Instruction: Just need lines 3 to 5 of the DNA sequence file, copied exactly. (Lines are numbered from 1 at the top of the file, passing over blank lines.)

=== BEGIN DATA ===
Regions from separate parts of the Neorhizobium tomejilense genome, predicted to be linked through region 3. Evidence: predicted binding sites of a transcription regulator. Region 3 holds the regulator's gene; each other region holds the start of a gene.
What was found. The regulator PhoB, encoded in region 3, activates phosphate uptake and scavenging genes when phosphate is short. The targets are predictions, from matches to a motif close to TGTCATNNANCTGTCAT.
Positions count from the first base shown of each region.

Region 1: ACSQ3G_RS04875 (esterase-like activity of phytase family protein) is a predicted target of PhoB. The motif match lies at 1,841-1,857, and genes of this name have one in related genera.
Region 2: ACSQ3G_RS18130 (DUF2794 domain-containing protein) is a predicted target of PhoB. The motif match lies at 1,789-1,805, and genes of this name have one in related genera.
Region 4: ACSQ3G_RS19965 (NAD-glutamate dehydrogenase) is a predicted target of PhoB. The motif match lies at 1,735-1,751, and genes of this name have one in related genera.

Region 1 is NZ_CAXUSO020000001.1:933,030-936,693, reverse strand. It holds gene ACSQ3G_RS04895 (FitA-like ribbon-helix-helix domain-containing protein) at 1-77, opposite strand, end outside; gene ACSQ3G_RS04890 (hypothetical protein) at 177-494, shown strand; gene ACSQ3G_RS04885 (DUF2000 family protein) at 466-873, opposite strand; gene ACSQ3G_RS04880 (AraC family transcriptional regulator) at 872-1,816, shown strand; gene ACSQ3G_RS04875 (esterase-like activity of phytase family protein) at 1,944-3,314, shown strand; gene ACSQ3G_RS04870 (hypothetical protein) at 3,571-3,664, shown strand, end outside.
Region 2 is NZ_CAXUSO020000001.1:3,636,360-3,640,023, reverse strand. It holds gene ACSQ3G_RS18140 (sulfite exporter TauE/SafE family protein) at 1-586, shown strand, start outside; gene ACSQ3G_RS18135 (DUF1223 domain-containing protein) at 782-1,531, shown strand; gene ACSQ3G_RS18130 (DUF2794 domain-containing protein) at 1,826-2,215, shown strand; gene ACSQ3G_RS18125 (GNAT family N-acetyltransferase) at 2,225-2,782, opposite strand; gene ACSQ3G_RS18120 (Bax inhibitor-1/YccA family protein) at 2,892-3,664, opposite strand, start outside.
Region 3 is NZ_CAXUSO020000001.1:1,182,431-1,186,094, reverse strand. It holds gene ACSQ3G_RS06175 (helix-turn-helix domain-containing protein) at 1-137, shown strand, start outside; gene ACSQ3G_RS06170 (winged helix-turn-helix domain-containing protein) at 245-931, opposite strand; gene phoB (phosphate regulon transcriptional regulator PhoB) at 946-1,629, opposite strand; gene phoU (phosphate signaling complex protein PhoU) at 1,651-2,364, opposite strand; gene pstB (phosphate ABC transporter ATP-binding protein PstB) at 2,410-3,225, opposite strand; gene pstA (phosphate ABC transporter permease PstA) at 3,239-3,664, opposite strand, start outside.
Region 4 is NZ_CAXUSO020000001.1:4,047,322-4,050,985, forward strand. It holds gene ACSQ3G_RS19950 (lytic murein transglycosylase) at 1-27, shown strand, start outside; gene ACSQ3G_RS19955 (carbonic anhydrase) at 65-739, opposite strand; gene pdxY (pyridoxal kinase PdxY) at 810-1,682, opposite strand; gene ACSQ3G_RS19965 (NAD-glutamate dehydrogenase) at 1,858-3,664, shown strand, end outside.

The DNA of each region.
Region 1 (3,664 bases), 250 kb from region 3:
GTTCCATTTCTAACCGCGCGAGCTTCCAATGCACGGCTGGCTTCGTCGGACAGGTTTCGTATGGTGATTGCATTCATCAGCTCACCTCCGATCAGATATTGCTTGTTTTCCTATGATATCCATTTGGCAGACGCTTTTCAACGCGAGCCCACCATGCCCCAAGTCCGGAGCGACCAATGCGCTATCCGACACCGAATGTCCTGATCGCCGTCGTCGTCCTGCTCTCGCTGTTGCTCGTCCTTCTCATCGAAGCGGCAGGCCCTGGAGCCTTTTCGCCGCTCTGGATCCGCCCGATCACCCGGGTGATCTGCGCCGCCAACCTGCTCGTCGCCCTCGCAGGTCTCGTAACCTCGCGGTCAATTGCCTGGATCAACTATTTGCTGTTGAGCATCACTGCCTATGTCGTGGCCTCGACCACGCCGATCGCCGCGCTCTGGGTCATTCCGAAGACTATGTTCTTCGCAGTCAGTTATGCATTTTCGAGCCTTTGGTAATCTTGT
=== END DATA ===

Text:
Positions count from the first base shown of each region.

Region 1: ACSQ3G_RS04875 (esterase-like activity of phytase family protein) is a predicted target of PhoB. The motif match lies at 1,841-1,857, and genes of this name have one in related genera.
Region 2: ACSQ3G_RS18130 (DUF2794 domain-containing protein) is a predicted target of PhoB. The motif match lies at 1,789-1,805, and genes of this name have one in related genera.